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Types of substances on the basis of conductivity

Metals on the basis of conductivity

Semiconductors on the basis of conductivity

Insulators on the basis of conductivity

Energy bands in solids

Valence band

Conduction band

Forbidden band

Types of substances on the basis of energy bands

Metals on the basis of energy bands

Insulators on the basis of energy bands

Semiconductors on the basis of energy bands

Types of semiconductors

Elemental semiconductors

Compound semiconductors

Types of semiconductors based on purity

Intrinsic semiconductors

Effect of temperature on conductivity of semiconductors

Extrinsic semiconductor

n-type semiconductor

p-type semiconductor

Conductivity of extrinsic semiconductor

p-n junction

Diffusion of charge

Diffusion current

Depletion region

Drift of charge carriers

Drift current

Potential barrier across p-n junction

Semiconductor diode

Forward bias of p-n junction

Reverse bias of p-n junction

V-I characteristics of a diode

Threshold voltage or cut-in voltage

Dynamic resistance of diode

Application of junction diode as a rectifier

Half wave rectifier

Full-wave rectifier

Centre-tap transformer

Electric filter

Role of capacitor in the filter

Some special type of diodes

Zener diode

Zener diode as voltage regulator


Light emitting diodes (LED)

Photovoltaic devices (Solar cells)

Junction transistor

n-p-n transistor

p-n-p transistor

Transistor emitter

Transistor base

Transistor collector

Transistor in saturation region

Transistor in cut-off region

Transistor in active region

Basic transistor circuit configurations and transistor characteristics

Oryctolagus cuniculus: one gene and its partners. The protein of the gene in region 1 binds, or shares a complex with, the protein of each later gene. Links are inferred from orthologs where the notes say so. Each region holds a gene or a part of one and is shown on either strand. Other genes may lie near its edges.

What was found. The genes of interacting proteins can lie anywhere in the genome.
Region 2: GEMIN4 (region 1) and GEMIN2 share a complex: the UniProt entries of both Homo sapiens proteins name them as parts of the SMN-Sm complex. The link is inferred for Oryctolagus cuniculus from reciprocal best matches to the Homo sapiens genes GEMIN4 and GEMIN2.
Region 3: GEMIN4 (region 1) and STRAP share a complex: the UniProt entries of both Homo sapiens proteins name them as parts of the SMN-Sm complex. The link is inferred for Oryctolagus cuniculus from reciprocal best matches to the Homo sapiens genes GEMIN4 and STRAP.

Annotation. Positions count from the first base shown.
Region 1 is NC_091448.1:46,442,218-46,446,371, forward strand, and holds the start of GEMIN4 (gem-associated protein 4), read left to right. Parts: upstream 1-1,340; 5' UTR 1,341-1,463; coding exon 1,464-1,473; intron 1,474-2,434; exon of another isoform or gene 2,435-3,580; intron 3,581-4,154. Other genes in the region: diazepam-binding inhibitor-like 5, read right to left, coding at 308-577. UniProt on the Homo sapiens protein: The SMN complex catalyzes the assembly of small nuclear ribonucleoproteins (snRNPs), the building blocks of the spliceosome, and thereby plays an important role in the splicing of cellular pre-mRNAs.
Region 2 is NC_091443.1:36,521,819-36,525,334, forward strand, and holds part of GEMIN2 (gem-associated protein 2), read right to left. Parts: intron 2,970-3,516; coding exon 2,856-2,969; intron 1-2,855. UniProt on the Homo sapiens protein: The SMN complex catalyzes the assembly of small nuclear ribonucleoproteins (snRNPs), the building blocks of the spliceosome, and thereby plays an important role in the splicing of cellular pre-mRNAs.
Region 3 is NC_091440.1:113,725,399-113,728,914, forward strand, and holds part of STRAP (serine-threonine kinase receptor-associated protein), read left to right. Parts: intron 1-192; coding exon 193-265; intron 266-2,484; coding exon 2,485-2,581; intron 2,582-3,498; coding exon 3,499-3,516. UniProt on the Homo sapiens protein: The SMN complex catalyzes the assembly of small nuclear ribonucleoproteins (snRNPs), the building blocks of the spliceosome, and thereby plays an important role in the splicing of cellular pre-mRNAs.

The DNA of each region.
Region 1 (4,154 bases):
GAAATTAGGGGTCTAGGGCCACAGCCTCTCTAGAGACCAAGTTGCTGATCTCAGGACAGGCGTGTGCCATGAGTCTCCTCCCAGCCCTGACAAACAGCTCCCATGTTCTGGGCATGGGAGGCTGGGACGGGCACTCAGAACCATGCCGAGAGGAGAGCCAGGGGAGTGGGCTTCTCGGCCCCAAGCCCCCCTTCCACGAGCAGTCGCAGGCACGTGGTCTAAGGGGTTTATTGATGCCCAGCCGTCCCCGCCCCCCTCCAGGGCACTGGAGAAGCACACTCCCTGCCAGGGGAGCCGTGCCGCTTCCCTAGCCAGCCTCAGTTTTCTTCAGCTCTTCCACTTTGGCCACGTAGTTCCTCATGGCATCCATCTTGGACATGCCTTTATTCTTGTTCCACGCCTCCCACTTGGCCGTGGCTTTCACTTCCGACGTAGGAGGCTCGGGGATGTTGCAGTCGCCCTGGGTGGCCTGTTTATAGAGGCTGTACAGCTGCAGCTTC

Transistor in common base configuration

Transistor in common emitter configuration

Common emitter transistor characteristics

Input resistance of transistor

Output resistance of transistor

Current amplification factor

Transistor as a device

Transistor as a switch - base-biased CE configuration

Transistor as an amplifier

Amplification of dc voltage

Amplification of ac signal

Feedback amplifier

Transistor oscillator

Working of feedback amplifier

Tank circuit

Digital electronics

Analog signal

Digital signal

Logic gates

NOT gate

OR gate

AND gate

NAND gate

NOR gate

Integrated circuits

Linear or analogue ICs

Digital ICs



Energy bands in solids

The collection of closely spaced energy levels is called an energy band. In a crystal due to inter-atomic interaction valence electrons of one atom are shared by more than one atom in the crystal and splitting of energy levels takes place.

  1. Valence band: This energy band contains valence electrons. This band may be partially or completely filled with electrons but never be empty. The electrons in this band are not capable of gaining energy from external electric field to take part in conduction of current.

  2. Conduction band: This band contains conduction electrons. This band is either empty or partially filled with electrons. Electrons present in this band take part in the conduction of current.

  3. Forbidden band: This band is completely empty. The minimum energy required to shift an electron from valence band to conduction band is called band gap (Eg).


Metals on the basis of energy bands

A substance is a metal either when the conduction band is partially filled and the balanced band is partially empty or when the conduction and valance bands overlap. When there is overlap electrons from valence band can easily move into the conduction band.

This situation makes a large number of electrons available for electrical conduction. When the valence band is partially empty, electrons from its lower level can move to higher level making conduction possible. Therefore, the resistance of such materials is low or the conductivity is high.


Semiconductors on the basis of energy bands

In this case a finite but small band gap (Eg < 3 eV) exists. Because of the small band gap, at room temperature some electrons from valence band can acquire enough energy to cross the energy gap and enter the conduction band. These electrons (though small in numbers) can move in the conduction band. Hence, the resistance of semiconductors is not as high as that of the insulators.


Insulators on the basis of energy bands

In this case, a large band gap Eg exists (Eg > 3 eV). There are no electrons in the conduction band, and therefore no electrical conduction is possible. Note that the energy gap is so large that electrons cannot be excited from the valence band to the conduction band by thermal excitation. This is the case of insulators.